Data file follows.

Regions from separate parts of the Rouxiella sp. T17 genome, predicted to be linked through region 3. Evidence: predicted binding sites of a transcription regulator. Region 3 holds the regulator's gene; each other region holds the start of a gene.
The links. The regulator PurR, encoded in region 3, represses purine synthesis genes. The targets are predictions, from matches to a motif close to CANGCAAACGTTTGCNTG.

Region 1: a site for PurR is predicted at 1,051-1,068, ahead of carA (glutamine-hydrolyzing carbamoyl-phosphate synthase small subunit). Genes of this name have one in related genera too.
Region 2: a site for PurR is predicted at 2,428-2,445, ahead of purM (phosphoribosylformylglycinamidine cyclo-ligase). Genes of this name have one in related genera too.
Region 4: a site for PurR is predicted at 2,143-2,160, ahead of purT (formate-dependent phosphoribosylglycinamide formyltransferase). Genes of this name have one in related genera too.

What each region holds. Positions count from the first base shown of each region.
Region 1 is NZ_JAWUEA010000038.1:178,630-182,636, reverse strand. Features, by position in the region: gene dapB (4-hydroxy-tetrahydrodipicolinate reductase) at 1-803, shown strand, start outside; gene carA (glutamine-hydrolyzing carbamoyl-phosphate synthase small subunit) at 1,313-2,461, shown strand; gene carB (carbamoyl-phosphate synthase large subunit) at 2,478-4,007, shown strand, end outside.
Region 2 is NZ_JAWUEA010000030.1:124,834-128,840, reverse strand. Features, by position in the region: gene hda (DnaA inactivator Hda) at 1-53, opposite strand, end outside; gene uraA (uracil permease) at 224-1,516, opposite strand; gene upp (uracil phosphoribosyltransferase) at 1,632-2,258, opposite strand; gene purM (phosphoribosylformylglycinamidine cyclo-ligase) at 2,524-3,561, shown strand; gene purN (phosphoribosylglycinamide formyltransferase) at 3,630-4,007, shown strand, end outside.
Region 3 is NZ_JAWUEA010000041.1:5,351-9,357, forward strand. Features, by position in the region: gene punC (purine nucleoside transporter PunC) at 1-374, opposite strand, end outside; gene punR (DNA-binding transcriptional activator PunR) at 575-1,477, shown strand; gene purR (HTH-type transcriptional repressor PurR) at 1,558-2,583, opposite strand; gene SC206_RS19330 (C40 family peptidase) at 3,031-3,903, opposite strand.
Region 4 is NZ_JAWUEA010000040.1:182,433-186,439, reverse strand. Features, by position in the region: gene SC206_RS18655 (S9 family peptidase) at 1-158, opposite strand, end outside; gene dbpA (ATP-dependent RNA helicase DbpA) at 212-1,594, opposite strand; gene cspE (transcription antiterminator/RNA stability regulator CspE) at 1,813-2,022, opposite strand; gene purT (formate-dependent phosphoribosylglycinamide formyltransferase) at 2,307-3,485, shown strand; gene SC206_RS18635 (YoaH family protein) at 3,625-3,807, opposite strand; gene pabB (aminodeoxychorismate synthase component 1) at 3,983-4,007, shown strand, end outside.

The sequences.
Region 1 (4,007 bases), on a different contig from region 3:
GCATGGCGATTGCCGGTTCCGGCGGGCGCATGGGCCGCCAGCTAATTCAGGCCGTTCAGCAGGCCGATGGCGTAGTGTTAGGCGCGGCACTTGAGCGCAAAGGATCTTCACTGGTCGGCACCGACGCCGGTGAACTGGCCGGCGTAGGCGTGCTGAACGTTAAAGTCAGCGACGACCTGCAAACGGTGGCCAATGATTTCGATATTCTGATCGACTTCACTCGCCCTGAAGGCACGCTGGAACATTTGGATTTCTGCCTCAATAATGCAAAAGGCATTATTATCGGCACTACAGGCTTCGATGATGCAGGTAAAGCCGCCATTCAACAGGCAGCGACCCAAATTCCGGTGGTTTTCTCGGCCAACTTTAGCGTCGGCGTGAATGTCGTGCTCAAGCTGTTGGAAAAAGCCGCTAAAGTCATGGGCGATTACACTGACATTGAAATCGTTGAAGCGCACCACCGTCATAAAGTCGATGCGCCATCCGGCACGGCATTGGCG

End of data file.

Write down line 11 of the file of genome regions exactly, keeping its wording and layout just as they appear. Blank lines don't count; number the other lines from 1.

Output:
The sequences.